Following the Company’s decision to suspend operations at Jamestown Regional Medical Center in June 2019 a number of vendors remain unpaid. A number have initiated or threatened legal actions. The Company believes it will come to satisfactory arrangements with these parties as it works towards reopening the hospital. On June 10, 2019 the Company hired a new CEO to oversee the reopening of the hospital and took steps to re-enter the Medicare program. The hospital received initial approval of its application to reactivate the Medicare agreement in August and is currently planning the reopening of the hospital. Negotiations with vendors are ongoing.

 

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Note 16– Segment Reporting

 

Operating segments are defined under U.S. GAAP as components of an enterprise for which discrete financial information is available and are evaluated regularly by the enterprise’s chief operating decision maker in determining how to allocate resources and assess performance. The Company operates in two reportable business segments:

 

  Hospital Operations, which reflects the operations of Jamestown Regional Medical Center, Big South Fork Medical Center, Jellico Community Hospital and CarePlus Center.
  Clinical Laboratory Operations, which specializes in providing urine and blood toxicology and pain medication testing to physicians, clinics and rehabilitation facilities in the United States.

 

The Company’s Corporate expenses reflect consolidated company-wide support services such as finance, legal counsel, human resources, and payroll.

 

The Company’s Decision Support and Informatics segment and its Supportive Software Solutions segment are now included in discontinued operations as they have been classified as held for sale as of March 31, 2019. The accounting policies of the reportable segments are the same as those described in Note 1.

 

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Selected financial information for the Company’s operating segments is as follows:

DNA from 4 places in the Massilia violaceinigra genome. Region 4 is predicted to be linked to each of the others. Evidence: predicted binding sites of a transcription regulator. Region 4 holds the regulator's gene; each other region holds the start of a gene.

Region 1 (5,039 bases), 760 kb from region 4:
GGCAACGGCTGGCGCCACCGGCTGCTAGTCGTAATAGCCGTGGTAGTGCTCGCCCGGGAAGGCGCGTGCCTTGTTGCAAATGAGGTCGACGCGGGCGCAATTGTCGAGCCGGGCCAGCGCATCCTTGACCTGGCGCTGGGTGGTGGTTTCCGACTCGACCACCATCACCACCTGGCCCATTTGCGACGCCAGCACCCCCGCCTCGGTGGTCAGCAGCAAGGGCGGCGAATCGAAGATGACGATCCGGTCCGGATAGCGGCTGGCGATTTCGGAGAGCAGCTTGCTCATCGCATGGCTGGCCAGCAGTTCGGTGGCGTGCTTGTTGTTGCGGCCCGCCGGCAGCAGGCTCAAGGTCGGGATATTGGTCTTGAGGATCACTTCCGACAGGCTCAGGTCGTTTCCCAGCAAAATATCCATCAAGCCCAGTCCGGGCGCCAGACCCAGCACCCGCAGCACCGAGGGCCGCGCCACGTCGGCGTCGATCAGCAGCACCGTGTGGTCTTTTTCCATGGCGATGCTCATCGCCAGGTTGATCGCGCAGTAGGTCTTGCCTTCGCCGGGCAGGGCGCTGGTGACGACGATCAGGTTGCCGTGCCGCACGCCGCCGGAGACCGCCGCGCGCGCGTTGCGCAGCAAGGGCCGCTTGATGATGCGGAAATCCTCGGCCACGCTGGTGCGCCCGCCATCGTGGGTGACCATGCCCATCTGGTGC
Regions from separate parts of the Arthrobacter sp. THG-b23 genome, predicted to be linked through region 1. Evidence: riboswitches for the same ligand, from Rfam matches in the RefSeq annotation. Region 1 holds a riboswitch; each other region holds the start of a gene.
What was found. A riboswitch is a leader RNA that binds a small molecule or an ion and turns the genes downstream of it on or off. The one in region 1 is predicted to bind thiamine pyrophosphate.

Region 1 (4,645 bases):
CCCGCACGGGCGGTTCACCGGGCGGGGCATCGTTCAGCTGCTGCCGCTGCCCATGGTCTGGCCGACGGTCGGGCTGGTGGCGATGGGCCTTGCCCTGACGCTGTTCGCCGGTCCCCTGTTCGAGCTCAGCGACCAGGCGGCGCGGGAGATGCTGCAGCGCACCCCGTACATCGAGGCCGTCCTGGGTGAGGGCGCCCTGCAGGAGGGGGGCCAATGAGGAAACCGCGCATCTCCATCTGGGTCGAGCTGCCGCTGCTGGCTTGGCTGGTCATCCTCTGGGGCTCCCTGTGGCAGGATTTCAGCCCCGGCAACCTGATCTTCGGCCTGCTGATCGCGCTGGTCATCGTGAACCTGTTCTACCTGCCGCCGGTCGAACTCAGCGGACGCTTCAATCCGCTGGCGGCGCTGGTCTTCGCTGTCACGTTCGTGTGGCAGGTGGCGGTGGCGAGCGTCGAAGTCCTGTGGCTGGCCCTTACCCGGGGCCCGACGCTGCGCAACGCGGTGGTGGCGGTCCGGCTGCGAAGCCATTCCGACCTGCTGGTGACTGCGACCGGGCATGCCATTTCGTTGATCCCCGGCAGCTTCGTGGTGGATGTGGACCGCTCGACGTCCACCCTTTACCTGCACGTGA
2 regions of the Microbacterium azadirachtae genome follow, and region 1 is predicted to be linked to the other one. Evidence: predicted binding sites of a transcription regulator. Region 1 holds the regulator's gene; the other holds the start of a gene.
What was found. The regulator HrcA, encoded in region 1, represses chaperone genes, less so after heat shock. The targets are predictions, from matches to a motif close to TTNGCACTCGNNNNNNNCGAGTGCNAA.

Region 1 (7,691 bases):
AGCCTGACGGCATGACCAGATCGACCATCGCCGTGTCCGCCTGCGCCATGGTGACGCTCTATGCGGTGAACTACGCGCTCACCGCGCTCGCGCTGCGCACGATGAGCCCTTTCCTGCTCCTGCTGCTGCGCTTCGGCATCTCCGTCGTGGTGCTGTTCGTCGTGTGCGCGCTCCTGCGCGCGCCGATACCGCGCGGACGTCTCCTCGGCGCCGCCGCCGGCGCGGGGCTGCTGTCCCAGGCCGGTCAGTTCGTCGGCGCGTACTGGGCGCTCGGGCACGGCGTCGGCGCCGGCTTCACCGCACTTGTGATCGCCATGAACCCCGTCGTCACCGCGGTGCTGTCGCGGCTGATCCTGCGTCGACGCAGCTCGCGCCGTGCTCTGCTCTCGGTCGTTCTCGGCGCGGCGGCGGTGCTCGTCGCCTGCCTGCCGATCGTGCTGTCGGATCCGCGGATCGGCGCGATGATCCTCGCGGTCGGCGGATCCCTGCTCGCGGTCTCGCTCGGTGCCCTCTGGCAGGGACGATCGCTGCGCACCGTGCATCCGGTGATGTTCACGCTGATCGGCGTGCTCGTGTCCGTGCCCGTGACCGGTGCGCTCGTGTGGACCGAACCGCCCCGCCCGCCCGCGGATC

Three Months Ended March 31,  
    2019     2018  
Net revenues – External                
Hospital Operations   $ 5,105,265     $ 1,556,075  
Clinical Laboratory Operations     85,385       45,586  
    $ 5,190,650     $ 1,601,661  
Net loss from continuing operations before income taxes                
Hospital Operations   $ (3,175,107 )   $ (1,472,600 )
Clinical Laboratory Operations     (225,530 )     (756,083 )
Corporate     (1,072,835 )     (1,483,341 )
Other income (expense) ,net     (8,459,323 )     (143,074,277 )
    $ (12,932,795 )   $ (146,786,301 )
Depreciation and amortization                
Hospital Operations   $ 173,776     $ 37,728  
Clinical Laboratory Operations     49,662       295,474  
Corporate     148       313  
    $ 223,586     $ 333,515  
Capital expenditures                
Hospital Operations   $ 42,317     $ 301  
Clinical Laboratory Operations     -       -  
    $ 42,317     $ 301  

 

    As of  
    March 31, 2019     December 31, 2018  
Total assets                
Hospital Operations   $ 14,856,310     $ 13,568,933  
Clinical Laboratory Operations     462,354       271,426  
Corporate     2,588,391       2,707,416  
Assets of AMSG and HTS classified as held for sale     172,539       152,171  
Eliminations     (2,466,859 )     (2,500,646 )
    $ 15,612,735     $ 14,199,300  

 

Note 17 – Discontinued Operations

 

On July 12, 2017, the Company announced plans to spin off AMSG and in the third quarter of 2017, the Company’s Board of Directors voted unanimously to spin off HTS as independent publicly traded companies by way of tax-free distributions to the Company’s stockholders. While the spin offs have taken longer than anticipated, completion of these spin offs is now expected to occur in the first quarter of 2020. The spin offs are subject to numerous conditions, including effectiveness of Registration Statements on Form 10 to be filed with the Securities and Exchange Commission, and consents, including under various funding agreements previously entered into by the Company. A record date to determine those stockholders entitled to receive shares in the spin offs should be approximately 30 to 60 days prior to the dates of the spin offs. The strategic goal of the spin offs is to create three public companies, each of which can focus on its own strengths and operational plans.